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Weisbrot and Epitropoulos on Greece

Even the Spartans Wouldn't Accept These Austerity Measures
Even the Spartans Wouldn't Accept These Austerity Measures

A Call from Mike-Frank Epitropoulos: Mike Epitropoulos, author of Greece as a Demonstration Project (Dollars & Sense, May/June 2010) called me from Athens a couple of days ago. He’ll be writing another article for us soon about the situation over there.

In the meantime, check out this piece he wrote for his Znet page, The Stakes Are High.  He’s responding in part to a great piece by Mark Weisbrot in the Guardian, Greece:  Bond Slave to Europe, in which Weisbrot wonders how the American people would have responded if  “the United States government had decided to reduce its federal budget deficit by more than $800bn–cutting spending and raising taxes to meet this goal. Imagine that, as a result of these measures, the economy had worsened and unemployment soared to more than 16%; and then the president pledged another $400bn in spending cuts and tax increases this year.”

Mike is teaching a study abroad course for students from the University of Pittsburgh, where he teaches political science, and has had a chance to see exactly how a group of American college students react to the austerity measures being imposed on the Greeks by their own government and by European politicians and bankers.  (I love the idea of students who might have thought they were spending the summer enjoying Greek beaches and tourist sites actually getting something better:  an historic lesson in political economy, viewed in real time.)  Mike’s informal survey indicates that Weisbrot is right that Americans wouldn’t put up with such draconian austerity measures.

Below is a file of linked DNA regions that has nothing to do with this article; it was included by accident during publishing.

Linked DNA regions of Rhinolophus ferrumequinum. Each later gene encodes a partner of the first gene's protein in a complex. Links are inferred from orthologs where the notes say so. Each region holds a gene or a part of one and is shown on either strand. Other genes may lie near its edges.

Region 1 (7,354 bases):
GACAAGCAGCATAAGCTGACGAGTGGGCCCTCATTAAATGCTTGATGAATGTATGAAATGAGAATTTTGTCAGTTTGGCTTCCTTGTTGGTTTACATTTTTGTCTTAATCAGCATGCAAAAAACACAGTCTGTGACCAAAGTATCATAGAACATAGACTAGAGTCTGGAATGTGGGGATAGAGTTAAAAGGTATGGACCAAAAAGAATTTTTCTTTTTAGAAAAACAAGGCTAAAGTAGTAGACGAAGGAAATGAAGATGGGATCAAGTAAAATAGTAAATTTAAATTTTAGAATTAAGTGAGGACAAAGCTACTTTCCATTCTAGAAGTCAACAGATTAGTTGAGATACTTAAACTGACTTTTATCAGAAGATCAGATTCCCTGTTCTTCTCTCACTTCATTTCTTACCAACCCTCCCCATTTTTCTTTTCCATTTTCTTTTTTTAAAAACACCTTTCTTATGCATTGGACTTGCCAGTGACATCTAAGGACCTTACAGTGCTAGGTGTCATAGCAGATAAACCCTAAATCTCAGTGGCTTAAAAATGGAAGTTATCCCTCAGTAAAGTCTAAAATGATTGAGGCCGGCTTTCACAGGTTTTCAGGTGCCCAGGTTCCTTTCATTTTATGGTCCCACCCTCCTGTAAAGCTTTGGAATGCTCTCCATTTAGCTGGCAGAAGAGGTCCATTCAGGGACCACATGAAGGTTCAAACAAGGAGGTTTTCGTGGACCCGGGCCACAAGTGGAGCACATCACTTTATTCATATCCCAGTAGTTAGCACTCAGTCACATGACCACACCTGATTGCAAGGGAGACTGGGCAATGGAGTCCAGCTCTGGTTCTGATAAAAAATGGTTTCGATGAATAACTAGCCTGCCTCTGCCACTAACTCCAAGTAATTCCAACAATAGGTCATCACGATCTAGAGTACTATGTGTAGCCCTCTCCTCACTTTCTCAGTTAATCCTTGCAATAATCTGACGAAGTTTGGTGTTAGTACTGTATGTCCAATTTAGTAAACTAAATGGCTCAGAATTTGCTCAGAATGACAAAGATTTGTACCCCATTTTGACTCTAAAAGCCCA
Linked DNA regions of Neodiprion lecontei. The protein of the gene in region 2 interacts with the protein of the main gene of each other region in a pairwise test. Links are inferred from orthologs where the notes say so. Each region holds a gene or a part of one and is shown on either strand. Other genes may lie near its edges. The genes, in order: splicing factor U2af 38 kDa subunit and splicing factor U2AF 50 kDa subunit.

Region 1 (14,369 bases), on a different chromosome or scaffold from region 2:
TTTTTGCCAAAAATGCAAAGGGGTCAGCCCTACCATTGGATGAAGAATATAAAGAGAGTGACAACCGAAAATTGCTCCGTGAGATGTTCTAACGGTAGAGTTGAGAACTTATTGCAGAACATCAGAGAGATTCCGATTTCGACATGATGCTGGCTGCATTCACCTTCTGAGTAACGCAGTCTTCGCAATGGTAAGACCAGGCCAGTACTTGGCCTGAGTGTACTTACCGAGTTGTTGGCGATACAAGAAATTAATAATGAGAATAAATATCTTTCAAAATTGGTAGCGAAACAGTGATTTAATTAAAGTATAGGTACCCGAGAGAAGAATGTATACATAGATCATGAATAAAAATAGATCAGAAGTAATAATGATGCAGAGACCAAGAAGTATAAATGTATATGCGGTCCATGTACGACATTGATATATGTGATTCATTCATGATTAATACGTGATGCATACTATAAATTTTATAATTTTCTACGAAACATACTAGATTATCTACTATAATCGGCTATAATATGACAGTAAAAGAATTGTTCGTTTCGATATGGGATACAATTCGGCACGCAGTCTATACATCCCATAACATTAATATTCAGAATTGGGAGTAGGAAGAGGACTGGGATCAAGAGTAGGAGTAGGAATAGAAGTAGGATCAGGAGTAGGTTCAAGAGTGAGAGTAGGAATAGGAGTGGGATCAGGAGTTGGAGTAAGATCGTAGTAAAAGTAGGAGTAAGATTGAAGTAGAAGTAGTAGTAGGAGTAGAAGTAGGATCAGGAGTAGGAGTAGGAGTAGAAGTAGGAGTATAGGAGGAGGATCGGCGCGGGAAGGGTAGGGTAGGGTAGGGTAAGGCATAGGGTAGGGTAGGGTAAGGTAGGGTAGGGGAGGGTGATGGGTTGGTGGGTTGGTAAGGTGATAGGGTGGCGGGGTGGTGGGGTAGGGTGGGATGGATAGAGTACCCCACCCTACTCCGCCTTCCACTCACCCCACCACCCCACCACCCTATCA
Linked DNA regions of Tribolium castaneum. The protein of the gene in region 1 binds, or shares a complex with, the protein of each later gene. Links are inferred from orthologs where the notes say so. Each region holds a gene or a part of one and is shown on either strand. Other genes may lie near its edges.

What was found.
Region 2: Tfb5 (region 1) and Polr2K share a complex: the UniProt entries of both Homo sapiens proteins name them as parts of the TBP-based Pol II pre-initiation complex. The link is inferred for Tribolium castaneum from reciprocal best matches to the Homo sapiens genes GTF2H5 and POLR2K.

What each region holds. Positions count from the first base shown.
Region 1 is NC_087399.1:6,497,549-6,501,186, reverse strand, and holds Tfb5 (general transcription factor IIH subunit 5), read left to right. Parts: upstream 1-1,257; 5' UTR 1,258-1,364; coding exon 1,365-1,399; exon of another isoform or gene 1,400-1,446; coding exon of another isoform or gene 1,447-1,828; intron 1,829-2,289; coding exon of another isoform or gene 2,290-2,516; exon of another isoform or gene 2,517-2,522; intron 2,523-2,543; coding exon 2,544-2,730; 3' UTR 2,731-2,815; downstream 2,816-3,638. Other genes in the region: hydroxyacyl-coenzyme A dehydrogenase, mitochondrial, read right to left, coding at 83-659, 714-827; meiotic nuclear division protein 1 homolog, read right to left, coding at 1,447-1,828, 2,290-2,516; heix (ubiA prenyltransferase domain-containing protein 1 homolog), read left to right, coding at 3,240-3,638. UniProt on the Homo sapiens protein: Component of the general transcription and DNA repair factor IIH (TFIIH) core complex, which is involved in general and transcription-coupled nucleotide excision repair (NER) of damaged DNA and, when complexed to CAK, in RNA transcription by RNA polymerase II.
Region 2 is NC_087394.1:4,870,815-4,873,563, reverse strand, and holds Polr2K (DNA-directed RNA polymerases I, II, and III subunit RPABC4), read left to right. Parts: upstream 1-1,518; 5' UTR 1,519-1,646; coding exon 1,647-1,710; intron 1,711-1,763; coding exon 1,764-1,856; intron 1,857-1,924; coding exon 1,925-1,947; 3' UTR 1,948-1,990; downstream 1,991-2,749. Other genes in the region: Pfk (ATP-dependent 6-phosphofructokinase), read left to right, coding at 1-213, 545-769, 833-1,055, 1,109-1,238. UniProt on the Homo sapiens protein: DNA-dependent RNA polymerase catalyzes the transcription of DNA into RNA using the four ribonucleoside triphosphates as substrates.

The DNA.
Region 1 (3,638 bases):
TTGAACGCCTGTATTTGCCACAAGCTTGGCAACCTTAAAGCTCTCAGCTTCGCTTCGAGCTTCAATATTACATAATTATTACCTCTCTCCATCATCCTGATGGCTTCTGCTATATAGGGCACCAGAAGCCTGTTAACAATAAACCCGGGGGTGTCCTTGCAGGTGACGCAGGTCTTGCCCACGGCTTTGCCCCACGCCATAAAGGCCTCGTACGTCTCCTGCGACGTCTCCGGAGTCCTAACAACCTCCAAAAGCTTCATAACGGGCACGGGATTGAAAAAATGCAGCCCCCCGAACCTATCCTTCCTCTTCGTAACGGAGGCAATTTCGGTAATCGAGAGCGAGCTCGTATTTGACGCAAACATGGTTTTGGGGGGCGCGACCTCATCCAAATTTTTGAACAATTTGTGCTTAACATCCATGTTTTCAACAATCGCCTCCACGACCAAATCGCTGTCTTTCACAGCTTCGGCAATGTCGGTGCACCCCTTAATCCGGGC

Also check out Weisbrot on how the demise of the euro wouldn’t be a bad thing–inasmuch as the euro has been a right-wing project all along:  Why Save the Euro? from the Real News Network.

–Chris Sturr


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